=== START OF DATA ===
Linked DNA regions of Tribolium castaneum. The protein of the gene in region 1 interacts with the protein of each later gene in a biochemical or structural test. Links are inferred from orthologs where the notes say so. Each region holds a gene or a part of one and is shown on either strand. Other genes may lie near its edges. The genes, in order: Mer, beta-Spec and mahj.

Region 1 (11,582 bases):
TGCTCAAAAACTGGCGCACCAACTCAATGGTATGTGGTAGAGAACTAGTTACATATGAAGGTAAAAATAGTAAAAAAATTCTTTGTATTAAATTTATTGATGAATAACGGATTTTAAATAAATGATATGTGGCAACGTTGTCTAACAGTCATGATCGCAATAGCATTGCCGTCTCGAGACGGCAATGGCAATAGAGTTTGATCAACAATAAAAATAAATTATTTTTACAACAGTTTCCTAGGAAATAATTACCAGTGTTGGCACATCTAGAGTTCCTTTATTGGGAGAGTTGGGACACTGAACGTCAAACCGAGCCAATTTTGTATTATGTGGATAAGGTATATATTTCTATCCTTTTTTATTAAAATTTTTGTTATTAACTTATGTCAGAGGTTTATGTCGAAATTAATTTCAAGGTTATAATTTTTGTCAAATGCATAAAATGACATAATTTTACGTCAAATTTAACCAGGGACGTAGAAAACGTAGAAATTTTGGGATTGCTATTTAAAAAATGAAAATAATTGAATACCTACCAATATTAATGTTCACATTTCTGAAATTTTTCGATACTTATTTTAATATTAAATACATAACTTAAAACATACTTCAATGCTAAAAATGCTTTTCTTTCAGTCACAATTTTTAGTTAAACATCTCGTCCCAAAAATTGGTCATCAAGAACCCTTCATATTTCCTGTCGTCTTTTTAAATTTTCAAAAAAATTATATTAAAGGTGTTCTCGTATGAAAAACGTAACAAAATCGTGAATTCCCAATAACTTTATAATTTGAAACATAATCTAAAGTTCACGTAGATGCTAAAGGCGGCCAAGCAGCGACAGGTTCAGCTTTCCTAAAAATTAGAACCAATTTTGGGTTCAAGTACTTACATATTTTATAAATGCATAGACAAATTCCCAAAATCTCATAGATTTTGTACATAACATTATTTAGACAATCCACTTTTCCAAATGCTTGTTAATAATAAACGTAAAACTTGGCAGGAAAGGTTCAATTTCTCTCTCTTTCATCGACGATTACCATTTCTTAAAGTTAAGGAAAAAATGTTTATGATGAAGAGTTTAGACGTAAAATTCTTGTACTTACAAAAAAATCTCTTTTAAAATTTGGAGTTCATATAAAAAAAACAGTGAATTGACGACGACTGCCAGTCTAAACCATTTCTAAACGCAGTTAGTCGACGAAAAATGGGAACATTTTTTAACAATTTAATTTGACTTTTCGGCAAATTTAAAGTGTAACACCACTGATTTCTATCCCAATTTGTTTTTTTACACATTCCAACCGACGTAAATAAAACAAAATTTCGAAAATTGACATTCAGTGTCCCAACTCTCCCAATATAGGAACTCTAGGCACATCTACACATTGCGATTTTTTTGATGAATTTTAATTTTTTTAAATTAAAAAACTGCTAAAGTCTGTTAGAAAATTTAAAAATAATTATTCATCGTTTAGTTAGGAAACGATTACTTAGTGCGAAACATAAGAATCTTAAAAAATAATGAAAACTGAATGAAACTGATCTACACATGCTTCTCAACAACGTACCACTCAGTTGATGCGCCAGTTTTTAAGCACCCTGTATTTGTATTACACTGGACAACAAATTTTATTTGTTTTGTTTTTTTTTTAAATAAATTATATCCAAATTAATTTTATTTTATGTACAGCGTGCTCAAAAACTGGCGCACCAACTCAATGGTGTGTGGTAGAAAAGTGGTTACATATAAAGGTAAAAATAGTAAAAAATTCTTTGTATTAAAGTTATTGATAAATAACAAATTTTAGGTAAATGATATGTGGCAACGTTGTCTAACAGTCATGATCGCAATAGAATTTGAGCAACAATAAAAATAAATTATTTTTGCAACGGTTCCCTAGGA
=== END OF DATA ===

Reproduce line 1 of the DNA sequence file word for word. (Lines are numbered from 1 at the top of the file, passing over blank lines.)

Linked DNA regions of Tribolium castaneum. The protein of the gene in region 1 interacts with the protein of each later gene in a biochemical or structural test. Links are inferred from orthologs where the notes say so. Each region holds a gene or a part of one and is shown on either strand. Other genes may lie near its edges. The genes, in order: Mer, beta-Spec and mahj.